Aluminium oxide layer improves solar cells efficiency by over 1pcMay 15th, 2008 - 3:01 pm ICT by admin
Washington, May 15 (ANI): A collaborative study by experts at Eindhoven University of Technology and Fraunhofer Institute has helped improve the efficiency of solar cells by more than one per cent.
The researchers revealed that they used an ultra-thin aluminium oxide layer at the front of the cell to enhance its efficiency, bringing a breakthrough in the use of solar energy a step closer.
They said that the latest development could enable solar cell manufacturers to greatly increase the performance of their products because higher efficiency might offer a very effective way of reducing the cost price of solar energy.
According to them, the costs of applying the thin layer of aluminium oxide are expected to be relatively low, which means a significant reduction in the cost of producing solar electricity.
Bram Hoex of Eindhoven University of Technology was able to achieve the increase in efficiency by depositing an ultra-thin layer (approximately 30 nanometer) of aluminium oxide on the front of a crystalline silicon solar cell.
While only 21.9 per cent of all sunlight falling on such cells would be converted into electrical energy, about 23.2 per cent of the sunlight can now get converted into electricity energy.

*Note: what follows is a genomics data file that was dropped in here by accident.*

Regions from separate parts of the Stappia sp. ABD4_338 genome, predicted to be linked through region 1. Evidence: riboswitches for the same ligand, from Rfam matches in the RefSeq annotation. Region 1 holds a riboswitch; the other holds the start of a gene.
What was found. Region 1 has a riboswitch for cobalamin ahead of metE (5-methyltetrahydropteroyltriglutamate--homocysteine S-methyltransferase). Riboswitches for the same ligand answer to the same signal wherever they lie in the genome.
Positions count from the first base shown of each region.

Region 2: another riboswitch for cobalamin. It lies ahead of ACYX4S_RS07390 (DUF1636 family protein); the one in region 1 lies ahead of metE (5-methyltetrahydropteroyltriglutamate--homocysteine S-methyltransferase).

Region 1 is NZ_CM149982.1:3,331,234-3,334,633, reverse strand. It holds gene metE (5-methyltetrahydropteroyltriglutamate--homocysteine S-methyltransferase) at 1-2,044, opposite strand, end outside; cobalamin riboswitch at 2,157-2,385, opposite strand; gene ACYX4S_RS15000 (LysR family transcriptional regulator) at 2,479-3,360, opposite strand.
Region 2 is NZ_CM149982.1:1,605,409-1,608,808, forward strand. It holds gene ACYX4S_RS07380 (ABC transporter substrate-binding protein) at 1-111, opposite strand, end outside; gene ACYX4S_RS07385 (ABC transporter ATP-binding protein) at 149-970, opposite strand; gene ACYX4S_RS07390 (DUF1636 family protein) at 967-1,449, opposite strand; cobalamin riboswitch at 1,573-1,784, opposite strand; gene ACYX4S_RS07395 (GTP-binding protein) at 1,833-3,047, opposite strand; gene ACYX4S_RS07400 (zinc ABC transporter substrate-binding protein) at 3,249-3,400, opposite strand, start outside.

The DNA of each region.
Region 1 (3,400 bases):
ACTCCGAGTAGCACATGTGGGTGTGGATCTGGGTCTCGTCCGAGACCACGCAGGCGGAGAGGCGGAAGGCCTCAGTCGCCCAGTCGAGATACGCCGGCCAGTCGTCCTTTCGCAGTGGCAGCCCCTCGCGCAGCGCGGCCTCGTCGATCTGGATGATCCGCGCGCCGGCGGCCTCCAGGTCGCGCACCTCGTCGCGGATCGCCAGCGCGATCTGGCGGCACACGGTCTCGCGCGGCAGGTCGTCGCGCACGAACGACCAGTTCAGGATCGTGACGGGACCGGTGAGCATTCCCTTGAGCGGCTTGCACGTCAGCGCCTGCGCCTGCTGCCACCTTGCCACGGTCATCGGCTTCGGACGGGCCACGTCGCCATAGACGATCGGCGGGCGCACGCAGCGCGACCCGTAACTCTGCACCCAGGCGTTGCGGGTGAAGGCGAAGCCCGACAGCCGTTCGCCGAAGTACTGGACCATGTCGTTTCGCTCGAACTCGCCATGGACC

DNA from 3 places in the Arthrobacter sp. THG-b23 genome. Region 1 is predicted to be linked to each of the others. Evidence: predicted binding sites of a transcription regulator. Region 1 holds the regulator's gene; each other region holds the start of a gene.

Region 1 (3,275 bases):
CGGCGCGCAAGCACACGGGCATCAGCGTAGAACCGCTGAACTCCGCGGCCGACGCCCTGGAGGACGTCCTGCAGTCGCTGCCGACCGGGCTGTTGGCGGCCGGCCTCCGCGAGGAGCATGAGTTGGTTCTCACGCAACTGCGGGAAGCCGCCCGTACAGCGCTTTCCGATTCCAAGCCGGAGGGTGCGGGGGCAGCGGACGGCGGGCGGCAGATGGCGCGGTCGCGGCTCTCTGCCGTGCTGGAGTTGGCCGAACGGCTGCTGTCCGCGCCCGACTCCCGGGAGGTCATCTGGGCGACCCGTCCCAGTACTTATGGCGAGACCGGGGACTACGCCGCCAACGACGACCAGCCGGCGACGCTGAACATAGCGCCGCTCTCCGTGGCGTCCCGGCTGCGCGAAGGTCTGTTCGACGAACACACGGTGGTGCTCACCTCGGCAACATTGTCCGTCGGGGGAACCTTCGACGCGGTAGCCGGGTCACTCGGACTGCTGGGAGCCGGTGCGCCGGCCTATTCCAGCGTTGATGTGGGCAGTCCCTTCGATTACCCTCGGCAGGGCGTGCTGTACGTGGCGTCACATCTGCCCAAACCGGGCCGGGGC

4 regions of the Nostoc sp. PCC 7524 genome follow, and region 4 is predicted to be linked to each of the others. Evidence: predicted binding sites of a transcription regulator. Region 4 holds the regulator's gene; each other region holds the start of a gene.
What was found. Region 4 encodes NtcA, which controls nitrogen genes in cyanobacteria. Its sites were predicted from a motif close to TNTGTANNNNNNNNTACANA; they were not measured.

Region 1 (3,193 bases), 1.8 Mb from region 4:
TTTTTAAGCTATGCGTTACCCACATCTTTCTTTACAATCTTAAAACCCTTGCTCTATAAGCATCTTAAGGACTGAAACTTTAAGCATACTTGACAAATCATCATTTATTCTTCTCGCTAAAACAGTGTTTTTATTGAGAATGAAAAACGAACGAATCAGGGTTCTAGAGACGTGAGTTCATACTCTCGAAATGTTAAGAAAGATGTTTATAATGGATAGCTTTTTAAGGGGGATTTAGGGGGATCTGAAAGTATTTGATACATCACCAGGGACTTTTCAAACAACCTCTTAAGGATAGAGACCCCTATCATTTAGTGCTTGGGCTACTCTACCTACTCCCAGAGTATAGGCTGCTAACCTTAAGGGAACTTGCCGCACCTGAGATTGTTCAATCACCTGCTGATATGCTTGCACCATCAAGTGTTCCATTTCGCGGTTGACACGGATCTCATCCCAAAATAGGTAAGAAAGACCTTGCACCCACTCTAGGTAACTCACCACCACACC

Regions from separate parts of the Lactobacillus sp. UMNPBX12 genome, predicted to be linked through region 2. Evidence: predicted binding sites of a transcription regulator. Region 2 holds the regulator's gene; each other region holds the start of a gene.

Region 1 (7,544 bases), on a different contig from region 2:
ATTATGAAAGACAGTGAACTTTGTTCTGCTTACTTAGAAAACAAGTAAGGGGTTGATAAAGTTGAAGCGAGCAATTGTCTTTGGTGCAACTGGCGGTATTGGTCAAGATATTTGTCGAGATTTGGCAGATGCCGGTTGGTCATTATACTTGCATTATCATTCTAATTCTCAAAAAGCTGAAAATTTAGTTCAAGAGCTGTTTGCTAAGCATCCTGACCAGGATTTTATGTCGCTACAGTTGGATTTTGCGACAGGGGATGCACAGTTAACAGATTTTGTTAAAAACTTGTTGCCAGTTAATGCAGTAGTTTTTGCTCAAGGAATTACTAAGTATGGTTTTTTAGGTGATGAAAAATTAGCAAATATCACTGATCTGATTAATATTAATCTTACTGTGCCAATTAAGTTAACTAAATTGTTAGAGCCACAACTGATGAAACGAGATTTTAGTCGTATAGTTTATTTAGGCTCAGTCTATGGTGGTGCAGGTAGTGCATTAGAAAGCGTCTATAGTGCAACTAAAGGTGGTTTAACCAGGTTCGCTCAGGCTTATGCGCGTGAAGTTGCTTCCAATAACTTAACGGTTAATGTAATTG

Hoex made this advance as part of a research project that earned him his PhD last week at the Applied Physics department of the TU/e.
He was supported by professor Richard van de Sanden and associate professor Erwin Kessels in the Plasma & Materials Processing (PMP) research group, which specializes in plasma deposition of extremely thin layers.
Several major solar cell manufacturers have evinced interest in the ultra-thin aluminium oxide layer developed in the PMP group. (ANI)
Tags: aluminium oxide, associate professor, collaborative study, crystalline silicon, eindhoven university of technology, electrical energy, electricity energy, erwin kessels, fraunhofer institute, hoex, nanometer, physics department, professor richard, sanden, solar cell, solar cells, solar electricity, thin layer, university of technology, use of solar energy